Members of the Ohio University activist group Black Lives Action Coalition (BLAC) want to see compulsory “cultural competency” courses established for the spring of 2017.
BLAC’s Olivia Busby said that she had been “mulling over the idea for [cultural competency] classes for a year and a half,” but an incident at a campus “graffiti wall” led to the need for “immediate action.”
The group had held an “emergency meeting” right before winter break to ponder action following the “defacing” of a Black Lives Matter message on the (graffiti) wall.
“It’s always like something happens, we react to it, we get mad, we come together to discuss and that’s it,” Busby said. “There’s never any action put in place. It’s like we forget that the racism on campus doesn’t exist when it’s not making us mad or upset.”
Busby said she wants to make the class mandatory for students of all majors.
Brittany Mitchell, co-creator of the class and member of BLAC, said both she and Busby hope to have the application completed in order for the class to be considered for next school year.
The classes will be different compared to most classes because it will not be a “typical, hetero-normative class,” rather the professor will be used as a moderator to keep the dialogue constant between the students, student teachers and teaching assistants, Busby said.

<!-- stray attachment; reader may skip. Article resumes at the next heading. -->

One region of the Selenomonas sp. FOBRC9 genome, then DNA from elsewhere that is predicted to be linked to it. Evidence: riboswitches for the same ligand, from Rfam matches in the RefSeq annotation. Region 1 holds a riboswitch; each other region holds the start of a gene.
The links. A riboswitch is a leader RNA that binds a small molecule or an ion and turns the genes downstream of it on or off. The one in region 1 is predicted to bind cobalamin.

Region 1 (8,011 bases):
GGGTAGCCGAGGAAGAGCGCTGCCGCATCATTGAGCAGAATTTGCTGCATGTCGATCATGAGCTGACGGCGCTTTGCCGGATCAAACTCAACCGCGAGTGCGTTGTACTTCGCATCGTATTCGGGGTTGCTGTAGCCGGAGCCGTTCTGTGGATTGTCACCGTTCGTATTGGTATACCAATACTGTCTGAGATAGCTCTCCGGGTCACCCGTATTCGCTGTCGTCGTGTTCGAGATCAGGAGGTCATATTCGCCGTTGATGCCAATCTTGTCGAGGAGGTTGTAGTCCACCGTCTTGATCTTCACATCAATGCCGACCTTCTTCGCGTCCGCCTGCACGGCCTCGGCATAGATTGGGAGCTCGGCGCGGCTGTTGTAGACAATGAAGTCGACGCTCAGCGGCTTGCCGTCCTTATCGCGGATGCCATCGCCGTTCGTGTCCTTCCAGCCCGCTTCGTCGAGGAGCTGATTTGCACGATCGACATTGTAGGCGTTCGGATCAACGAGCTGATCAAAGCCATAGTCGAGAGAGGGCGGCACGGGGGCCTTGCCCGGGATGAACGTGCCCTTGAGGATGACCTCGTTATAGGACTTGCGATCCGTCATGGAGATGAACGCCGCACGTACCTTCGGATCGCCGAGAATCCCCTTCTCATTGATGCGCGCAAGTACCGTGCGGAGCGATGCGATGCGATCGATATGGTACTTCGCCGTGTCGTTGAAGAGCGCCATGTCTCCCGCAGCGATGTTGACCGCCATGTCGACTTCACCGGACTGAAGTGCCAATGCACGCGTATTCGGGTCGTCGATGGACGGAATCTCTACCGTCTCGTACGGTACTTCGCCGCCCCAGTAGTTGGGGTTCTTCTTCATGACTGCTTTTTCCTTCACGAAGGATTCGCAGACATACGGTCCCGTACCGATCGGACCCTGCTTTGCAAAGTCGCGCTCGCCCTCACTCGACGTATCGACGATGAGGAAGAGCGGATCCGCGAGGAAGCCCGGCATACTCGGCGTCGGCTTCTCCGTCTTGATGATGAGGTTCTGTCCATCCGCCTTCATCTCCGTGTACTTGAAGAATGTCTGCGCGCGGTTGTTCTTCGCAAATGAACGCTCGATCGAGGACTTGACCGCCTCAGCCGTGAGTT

“Right now, we don’t have to discuss … any of the specific learning outcomes, but we have to do an overview and list the details such as what days the class will be taught, what tier will it be under and things like that,” Mitchell, a junior studying political science and global studies, said. “We want to have it being a space where we talk about current issues regarding identity based conflicts and a forum where people can talk themselves out of their own prejudices.”
I’m sure you can imagine how those “talk themselves out of their own prejudices” scenes will go.
After all, both Mitchell and Busby had issues with what was ultimately painted over the defaced graffiti wall: A large “Love Matters” message.
“Saying ‘love matters’ is just a coded language for saying all lives matter,” Mitchell said. “That definitely did not address any of the issues students of color were dealing with at the time.”